A cross-party group of US Senators have this week introduced the Internet of Things Cybersecurity Improvement Act, which would ensure that companies selling IoT devices to the Federal Government met a minimum security threshold. The minimum threshold loosely revolves around ensuring that products are patchable and prohibiting vendors from supplying devices that have unchangeable passwords.
Federal agencies would have the ability to enforce higher security measures and also petition for exceptions to the ruling if it were impractical or uneconomic to have the additional functionality. The Act also seeks to attempt to protect security researchers who exposed flaws in IoT devices used by the Government from prosecution.
Whilst the Act is limited to technology being sold to the Government the intention is that there will be substantial overspill into the wider IoT market. The development follows on from the publication of Strategic Principles for Securing the IoT from the Department of Homeland Security (DHS) in January.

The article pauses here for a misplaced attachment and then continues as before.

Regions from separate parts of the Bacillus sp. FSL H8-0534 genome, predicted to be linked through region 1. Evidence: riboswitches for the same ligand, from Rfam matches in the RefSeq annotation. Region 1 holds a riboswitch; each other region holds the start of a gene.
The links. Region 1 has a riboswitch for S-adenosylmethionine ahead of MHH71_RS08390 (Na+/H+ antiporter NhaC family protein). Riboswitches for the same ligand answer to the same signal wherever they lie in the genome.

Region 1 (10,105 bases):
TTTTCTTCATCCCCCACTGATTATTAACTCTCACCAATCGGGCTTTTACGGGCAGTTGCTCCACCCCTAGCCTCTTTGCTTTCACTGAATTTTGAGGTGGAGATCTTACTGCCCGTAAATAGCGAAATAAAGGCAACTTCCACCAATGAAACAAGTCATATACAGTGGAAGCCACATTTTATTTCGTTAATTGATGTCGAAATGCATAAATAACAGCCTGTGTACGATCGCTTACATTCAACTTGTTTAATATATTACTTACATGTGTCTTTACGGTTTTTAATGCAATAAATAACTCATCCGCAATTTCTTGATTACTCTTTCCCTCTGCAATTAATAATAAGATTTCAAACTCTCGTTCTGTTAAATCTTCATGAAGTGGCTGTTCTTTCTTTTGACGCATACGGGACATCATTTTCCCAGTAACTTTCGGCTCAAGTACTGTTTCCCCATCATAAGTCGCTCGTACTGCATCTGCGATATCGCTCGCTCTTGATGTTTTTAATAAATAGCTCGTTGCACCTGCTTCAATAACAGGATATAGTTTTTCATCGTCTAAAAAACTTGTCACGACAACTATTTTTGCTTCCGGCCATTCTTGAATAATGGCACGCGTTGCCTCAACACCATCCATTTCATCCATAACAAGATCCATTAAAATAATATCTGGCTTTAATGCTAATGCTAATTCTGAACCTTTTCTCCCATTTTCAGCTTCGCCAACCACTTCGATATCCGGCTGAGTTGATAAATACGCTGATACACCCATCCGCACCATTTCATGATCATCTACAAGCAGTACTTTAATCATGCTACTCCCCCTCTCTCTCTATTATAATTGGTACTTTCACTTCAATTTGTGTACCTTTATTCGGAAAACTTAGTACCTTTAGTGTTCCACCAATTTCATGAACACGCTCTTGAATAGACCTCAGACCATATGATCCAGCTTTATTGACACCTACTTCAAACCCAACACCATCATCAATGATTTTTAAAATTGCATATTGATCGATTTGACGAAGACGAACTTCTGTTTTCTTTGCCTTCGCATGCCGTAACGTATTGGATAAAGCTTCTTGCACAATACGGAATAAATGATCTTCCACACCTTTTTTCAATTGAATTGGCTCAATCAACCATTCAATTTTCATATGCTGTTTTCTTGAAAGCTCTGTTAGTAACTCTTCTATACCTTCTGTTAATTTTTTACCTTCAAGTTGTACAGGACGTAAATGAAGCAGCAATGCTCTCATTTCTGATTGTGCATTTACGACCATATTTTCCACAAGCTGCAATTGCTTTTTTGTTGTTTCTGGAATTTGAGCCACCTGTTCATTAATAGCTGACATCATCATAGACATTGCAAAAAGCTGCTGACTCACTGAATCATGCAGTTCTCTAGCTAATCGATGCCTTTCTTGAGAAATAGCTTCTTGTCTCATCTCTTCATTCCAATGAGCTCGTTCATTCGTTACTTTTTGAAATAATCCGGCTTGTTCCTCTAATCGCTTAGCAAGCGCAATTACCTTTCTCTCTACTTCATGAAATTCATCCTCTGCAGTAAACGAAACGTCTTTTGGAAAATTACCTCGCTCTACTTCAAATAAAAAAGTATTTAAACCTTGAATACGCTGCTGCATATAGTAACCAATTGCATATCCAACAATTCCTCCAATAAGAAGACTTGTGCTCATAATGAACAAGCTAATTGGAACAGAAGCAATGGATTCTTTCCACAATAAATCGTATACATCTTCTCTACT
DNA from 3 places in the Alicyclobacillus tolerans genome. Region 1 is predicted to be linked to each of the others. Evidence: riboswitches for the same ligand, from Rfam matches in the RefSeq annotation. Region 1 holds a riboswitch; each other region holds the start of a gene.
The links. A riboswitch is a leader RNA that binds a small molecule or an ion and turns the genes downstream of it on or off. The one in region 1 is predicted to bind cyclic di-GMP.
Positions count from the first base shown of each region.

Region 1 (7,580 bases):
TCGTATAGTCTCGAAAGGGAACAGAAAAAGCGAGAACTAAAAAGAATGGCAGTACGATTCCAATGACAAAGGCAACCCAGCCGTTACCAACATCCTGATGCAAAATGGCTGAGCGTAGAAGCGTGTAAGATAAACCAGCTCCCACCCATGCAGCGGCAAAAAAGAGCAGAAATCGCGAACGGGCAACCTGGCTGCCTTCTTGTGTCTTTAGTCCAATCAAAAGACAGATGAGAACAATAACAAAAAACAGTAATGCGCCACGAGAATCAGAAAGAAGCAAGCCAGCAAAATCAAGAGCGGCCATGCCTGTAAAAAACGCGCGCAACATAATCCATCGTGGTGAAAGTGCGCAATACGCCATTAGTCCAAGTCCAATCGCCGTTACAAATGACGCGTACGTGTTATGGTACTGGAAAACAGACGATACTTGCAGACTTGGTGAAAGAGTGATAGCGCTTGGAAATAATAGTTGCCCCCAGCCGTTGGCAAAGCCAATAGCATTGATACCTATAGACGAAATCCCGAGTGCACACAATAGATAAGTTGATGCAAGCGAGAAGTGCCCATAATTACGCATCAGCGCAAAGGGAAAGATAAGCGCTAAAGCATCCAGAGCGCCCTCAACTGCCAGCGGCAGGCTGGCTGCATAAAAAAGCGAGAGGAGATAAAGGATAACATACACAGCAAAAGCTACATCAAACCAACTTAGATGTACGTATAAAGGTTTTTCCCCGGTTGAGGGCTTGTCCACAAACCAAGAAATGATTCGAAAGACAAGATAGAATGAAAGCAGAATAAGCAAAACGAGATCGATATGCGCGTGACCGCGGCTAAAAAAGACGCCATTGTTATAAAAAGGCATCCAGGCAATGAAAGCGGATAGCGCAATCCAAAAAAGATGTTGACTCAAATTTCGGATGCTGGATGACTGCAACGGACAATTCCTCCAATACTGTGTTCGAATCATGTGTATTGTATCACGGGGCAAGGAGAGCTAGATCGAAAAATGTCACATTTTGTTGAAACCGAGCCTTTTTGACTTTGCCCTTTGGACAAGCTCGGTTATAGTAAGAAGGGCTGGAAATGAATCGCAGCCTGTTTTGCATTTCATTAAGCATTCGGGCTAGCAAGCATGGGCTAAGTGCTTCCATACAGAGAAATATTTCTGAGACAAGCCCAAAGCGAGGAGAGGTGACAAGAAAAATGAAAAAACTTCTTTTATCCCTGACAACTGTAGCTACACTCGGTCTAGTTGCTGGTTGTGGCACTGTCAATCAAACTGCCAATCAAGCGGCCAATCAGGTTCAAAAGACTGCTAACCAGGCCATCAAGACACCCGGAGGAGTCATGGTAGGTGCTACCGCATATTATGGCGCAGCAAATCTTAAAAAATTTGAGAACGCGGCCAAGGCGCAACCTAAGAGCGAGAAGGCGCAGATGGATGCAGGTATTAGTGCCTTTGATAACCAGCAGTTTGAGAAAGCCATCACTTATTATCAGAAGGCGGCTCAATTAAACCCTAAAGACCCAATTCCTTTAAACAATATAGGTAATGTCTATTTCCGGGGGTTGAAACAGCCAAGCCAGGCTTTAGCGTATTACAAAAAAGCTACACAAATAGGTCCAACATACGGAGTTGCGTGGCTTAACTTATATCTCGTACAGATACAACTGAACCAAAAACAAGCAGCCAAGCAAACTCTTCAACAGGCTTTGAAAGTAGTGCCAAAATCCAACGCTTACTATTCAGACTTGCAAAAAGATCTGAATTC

The conversation in the UK and EU is currently focused on consumer devices with discussion ongoing about a potential trust or secure label. The Department for Digital, Culture, Media and Sport (DCMS) are also looking at potential interventions in this area. techUK is on the external advisory group for this project and will be holding a call between the IoT and Cyber Security Councils – if you are interested; http://www.techuk.org/events/meeting/item/11152-joint-iot-and-cyber-security-council-working-group